In the present invention, melamine is catalytically produced from urea vapor by means of a method which achieves the conversion of urea to pure solid melamine free of the various impurities described supra. The intermediate compounds, principally cyanic acid, produced during the catalytic conversion of urea to melamine are completely eliminated from the vapor stream by hydrolysis at elevated temperature before the vapor stream is cooled to condense solid melamine. Urea vapor is passed through a catalyst bed in the conventional manner at elevated temperature, to produce a hot gas mixture containing melamine, ammonia, carbon dioxide and a small amount of cyanic acid. As mentioned supra, the small amount of cyanic acid may actually be present as equivalent melamine precursors, however for the purposes of the present invention, reference to cyanic acid is meant to include other melamine precursors as well as cyanic 3,386,999 Patented June 4, 1968 acid. It has now been determined that the cyanic acid present in the hot gas mixture may be effectively eliminated by the addition of a small amount of water vapor to the hot gas mixture, and retention of this added water vapor in the hot gas mixture prior to cooling is such that hydrolysis of the cyanic acid takes place in accordance with the following reaction:
After hydrolysis of the cyanic acid, the hot gas mixture may be suitably cooled, as by an aqueous quench, to deposit pure solid melamine crystals substantially free of urea and melamine precursors. This sequence is highly advantageous, in that a highly pure solid melamine prodnot is obtained by means of a simple sequence which is readily applicable to existing facilities as well as to new installations. The essence of the invention involves the addition of the water vapor, not to act as a quench, but rather to attain selective high-temperature hydrolysis of the cyanic acid. Thus, the water vapor may be added in the form of a small spray of liquid water, which is almost instantly vaporized into the hot gas mixture without the concomitant deposition of solid melamine. After the rapid hydrolysis of the cyanic acid which subsequently takes place in the vapor phase, the hot gas mixture, now free of cyanic acid and melamine precursors, is cooled in any suitable manner to separate pure solid melamine from the residual off-gas comprising ammonia and carbon dioxide. In cases where an aqueous quench liquid is employed to quench-cool the hot gas mixture, a small proportion of water vapor will also be present in the residual off-gas mixture.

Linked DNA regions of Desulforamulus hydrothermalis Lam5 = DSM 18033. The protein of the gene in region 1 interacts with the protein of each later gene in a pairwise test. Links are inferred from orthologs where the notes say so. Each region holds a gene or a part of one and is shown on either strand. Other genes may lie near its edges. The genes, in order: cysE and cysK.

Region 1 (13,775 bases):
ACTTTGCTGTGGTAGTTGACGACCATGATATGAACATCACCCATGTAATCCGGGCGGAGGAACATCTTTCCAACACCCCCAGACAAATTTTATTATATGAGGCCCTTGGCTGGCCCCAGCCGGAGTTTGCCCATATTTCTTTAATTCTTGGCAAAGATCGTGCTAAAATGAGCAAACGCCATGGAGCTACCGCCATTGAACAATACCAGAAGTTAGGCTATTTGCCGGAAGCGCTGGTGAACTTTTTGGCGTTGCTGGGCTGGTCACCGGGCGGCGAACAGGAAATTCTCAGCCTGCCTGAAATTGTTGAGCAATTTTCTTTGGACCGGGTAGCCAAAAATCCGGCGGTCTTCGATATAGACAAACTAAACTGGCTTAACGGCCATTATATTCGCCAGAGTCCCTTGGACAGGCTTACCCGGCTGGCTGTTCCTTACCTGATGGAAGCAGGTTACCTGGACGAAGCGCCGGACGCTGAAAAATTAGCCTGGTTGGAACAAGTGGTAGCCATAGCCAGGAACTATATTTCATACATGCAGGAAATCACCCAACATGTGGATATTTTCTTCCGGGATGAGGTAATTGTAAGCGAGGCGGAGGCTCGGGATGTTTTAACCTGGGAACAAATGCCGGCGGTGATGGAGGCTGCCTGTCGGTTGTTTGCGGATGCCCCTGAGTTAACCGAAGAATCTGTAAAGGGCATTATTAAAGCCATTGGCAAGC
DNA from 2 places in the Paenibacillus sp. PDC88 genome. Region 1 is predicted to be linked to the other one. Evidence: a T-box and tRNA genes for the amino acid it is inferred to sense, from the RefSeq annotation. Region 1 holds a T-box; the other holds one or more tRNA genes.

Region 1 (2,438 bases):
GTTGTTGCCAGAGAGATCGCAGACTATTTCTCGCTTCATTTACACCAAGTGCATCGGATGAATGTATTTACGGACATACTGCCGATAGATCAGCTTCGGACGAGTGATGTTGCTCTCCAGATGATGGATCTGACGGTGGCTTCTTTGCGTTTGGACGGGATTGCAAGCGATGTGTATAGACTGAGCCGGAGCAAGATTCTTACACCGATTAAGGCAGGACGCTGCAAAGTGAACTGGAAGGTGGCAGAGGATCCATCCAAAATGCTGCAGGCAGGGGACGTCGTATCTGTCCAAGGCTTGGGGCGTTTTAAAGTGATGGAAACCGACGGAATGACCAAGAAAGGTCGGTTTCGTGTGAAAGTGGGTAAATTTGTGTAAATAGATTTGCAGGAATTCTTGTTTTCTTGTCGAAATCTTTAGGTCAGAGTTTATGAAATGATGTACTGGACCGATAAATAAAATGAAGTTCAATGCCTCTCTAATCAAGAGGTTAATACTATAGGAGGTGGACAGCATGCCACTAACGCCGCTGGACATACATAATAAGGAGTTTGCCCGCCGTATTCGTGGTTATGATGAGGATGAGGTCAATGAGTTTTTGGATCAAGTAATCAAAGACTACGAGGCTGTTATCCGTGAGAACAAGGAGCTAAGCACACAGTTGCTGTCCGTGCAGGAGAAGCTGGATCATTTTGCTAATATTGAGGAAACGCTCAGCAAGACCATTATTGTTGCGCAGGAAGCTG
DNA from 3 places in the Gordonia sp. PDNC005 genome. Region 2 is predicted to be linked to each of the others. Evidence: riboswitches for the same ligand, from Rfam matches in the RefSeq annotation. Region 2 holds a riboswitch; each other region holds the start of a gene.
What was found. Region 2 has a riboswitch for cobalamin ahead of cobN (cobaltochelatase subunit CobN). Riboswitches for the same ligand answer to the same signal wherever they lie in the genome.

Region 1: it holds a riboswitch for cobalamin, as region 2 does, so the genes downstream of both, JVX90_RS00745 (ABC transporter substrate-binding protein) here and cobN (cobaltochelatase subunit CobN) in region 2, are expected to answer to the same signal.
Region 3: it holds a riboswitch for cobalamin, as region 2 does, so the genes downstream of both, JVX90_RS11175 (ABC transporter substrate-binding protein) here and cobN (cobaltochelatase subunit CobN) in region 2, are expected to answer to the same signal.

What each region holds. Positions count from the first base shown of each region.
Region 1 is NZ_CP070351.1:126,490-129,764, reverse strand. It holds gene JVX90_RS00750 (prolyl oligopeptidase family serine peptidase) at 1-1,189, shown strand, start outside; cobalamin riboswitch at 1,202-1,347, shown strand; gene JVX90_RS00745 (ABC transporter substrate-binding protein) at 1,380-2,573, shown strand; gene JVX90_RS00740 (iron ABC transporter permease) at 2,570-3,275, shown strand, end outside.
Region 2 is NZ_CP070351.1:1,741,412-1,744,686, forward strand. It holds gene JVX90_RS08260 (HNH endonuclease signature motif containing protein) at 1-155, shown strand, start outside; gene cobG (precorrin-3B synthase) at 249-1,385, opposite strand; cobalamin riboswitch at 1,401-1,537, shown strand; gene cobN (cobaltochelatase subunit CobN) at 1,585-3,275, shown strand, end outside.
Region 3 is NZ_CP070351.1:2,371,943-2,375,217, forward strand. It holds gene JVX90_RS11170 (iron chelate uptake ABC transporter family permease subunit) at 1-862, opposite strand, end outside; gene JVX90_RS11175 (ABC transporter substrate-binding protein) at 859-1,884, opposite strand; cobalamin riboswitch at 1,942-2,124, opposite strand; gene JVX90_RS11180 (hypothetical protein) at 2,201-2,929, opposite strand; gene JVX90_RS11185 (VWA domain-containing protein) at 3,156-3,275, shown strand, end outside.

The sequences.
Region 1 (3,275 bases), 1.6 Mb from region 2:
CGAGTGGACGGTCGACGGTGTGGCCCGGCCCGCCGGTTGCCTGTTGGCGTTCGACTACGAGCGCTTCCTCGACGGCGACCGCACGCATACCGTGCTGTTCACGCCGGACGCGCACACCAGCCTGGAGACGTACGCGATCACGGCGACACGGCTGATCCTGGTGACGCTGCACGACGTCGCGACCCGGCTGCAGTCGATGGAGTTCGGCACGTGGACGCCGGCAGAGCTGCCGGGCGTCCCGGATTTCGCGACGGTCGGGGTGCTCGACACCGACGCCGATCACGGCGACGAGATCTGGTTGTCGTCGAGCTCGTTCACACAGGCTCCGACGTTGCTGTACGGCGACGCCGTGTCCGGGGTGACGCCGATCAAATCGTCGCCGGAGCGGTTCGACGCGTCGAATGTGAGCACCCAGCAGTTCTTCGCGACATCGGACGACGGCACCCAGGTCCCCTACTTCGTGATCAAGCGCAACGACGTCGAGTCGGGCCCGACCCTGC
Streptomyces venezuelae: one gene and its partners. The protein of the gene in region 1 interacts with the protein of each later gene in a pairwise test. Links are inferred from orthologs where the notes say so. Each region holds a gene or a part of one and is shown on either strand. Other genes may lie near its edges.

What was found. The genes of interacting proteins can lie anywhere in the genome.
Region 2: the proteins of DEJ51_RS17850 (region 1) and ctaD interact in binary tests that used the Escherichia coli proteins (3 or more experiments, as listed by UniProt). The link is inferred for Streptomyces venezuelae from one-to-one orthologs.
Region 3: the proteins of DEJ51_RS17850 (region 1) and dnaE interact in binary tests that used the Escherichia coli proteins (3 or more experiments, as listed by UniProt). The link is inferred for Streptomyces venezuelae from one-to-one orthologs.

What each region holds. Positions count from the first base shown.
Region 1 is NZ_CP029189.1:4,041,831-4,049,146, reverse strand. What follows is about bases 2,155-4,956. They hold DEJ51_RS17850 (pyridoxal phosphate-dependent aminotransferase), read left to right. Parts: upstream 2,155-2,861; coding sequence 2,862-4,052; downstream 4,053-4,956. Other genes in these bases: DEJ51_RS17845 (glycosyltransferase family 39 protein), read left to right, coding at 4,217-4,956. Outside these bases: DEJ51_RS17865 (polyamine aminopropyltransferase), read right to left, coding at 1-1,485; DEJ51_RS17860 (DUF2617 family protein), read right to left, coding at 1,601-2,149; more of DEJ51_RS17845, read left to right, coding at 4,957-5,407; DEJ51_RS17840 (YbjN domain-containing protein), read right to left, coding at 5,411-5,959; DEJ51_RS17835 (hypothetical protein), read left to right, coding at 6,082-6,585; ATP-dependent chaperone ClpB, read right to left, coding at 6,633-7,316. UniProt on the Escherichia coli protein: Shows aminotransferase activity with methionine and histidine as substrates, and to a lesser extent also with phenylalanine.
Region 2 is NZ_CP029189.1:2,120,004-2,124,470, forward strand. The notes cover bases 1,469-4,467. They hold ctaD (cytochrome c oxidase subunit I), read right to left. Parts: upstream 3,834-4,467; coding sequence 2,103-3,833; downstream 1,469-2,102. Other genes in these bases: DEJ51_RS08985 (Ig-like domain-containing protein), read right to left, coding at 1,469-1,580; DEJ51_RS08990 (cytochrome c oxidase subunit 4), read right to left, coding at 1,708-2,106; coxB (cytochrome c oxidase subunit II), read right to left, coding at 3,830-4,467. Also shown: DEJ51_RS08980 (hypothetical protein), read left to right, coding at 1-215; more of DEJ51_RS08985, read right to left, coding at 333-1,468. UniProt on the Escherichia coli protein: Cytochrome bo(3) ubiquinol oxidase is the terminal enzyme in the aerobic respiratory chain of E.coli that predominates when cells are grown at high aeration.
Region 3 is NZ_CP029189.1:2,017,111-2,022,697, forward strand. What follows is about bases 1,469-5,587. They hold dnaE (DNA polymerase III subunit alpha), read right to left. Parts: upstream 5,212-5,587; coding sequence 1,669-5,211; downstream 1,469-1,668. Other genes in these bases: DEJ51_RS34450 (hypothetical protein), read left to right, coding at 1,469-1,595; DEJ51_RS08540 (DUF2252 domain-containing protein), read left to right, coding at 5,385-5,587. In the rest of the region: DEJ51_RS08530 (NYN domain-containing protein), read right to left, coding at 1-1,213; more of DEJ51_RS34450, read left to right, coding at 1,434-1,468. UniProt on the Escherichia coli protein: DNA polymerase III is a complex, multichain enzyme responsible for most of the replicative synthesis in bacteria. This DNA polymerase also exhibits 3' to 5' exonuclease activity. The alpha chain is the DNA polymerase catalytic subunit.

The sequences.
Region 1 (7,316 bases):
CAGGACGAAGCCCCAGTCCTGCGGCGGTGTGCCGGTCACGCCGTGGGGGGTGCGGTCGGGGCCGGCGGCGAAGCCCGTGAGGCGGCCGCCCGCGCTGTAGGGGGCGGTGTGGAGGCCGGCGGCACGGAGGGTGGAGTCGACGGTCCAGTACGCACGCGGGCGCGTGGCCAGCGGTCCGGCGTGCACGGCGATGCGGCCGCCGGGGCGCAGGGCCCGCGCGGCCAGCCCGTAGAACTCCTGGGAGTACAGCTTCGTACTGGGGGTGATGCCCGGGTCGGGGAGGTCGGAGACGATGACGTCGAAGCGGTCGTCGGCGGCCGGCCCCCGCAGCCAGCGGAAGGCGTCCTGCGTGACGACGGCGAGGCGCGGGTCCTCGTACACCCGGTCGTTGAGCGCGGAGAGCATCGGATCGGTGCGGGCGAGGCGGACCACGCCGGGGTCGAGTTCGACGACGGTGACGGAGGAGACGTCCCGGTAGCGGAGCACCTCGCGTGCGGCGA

It is an object of the present invention to produce melamine from urea in an improved manner.
Another object is to provide an improved method for the production of pure solid melamine free of urea and melamine precursors.